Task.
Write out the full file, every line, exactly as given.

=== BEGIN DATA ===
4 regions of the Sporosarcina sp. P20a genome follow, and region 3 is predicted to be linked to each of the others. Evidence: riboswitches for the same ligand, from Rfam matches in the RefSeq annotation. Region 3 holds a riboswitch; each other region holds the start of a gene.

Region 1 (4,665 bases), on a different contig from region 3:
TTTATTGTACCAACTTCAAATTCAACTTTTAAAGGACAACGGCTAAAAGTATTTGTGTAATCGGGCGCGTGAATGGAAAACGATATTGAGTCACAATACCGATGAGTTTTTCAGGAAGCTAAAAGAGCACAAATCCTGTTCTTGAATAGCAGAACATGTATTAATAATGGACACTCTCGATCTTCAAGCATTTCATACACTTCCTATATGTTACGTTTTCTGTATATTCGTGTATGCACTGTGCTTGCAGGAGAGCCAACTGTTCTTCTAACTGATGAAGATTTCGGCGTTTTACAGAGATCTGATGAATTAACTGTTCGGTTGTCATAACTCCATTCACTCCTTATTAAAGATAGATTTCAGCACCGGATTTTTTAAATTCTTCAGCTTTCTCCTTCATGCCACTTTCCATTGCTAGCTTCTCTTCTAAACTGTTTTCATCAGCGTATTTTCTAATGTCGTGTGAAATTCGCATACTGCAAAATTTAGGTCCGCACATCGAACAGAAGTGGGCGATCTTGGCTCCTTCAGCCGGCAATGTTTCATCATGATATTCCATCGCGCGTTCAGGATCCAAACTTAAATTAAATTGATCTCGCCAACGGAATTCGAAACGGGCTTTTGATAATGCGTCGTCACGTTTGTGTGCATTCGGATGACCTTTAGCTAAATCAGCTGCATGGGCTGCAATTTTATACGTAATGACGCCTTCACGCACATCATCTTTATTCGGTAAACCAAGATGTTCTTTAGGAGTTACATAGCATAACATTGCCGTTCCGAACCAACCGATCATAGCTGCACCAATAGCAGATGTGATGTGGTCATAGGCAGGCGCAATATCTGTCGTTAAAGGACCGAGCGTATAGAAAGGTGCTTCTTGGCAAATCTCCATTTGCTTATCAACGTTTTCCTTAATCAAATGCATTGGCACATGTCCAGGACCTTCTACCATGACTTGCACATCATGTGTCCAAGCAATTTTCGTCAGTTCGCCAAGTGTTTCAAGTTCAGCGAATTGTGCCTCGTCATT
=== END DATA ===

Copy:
4 regions of the Sporosarcina sp. P20a genome follow, and region 3 is predicted to be linked to each of the others. Evidence: riboswitches for the same ligand, from Rfam matches in the RefSeq annotation. Region 3 holds a riboswitch; each other region holds the start of a gene.

Region 1 (4,665 bases), on a different contig from region 3:
TTTATTGTACCAACTTCAAATTCAACTTTTAAAGGACAACGGCTAAAAGTATTTGTGTAATCGGGCGCGTGAATGGAAAACGATATTGAGTCACAATACCGATGAGTTTTTCAGGAAGCTAAAAGAGCACAAATCCTGTTCTTGAATAGCAGAACATGTATTAATAATGGACACTCTCGATCTTCAAGCATTTCATACACTTCCTATATGTTACGTTTTCTGTATATTCGTGTATGCACTGTGCTTGCAGGAGAGCCAACTGTTCTTCTAACTGATGAAGATTTCGGCGTTTTACAGAGATCTGATGAATTAACTGTTCGGTTGTCATAACTCCATTCACTCCTTATTAAAGATAGATTTCAGCACCGGATTTTTTAAATTCTTCAGCTTTCTCCTTCATGCCACTTTCCATTGCTAGCTTCTCTTCTAAACTGTTTTCATCAGCGTATTTTCTAATGTCGTGTGAAATTCGCATACTGCAAAATTTAGGTCCGCACATCGAACAGAAGTGGGCGATCTTGGCTCCTTCAGCCGGCAATGTTTCATCATGATATTCCATCGCGCGTTCAGGATCCAAACTTAAATTAAATTGATCTCGCCAACGGAATTCGAAACGGGCTTTTGATAATGCGTCGTCACGTTTGTGTGCATTCGGATGACCTTTAGCTAAATCAGCTGCATGGGCTGCAATTTTATACGTAATGACGCCTTCACGCACATCATCTTTATTCGGTAAACCAAGATGTTCTTTAGGAGTTACATAGCATAACATTGCCGTTCCGAACCAACCGATCATAGCTGCACCAATAGCAGATGTGATGTGGTCATAGGCAGGCGCAATATCTGTCGTTAAAGGACCGAGCGTATAGAAAGGTGCTTCTTGGCAAATCTCCATTTGCTTATCAACGTTTTCCTTAATCAAATGCATTGGCACATGTCCAGGACCTTCTACCATGACTTGCACATCATGTGTCCAAGCAATTTTCGTCAGTTCGCCAAGTGTTTCAAGTTCAGCGAATTGTGCCTCGTCATT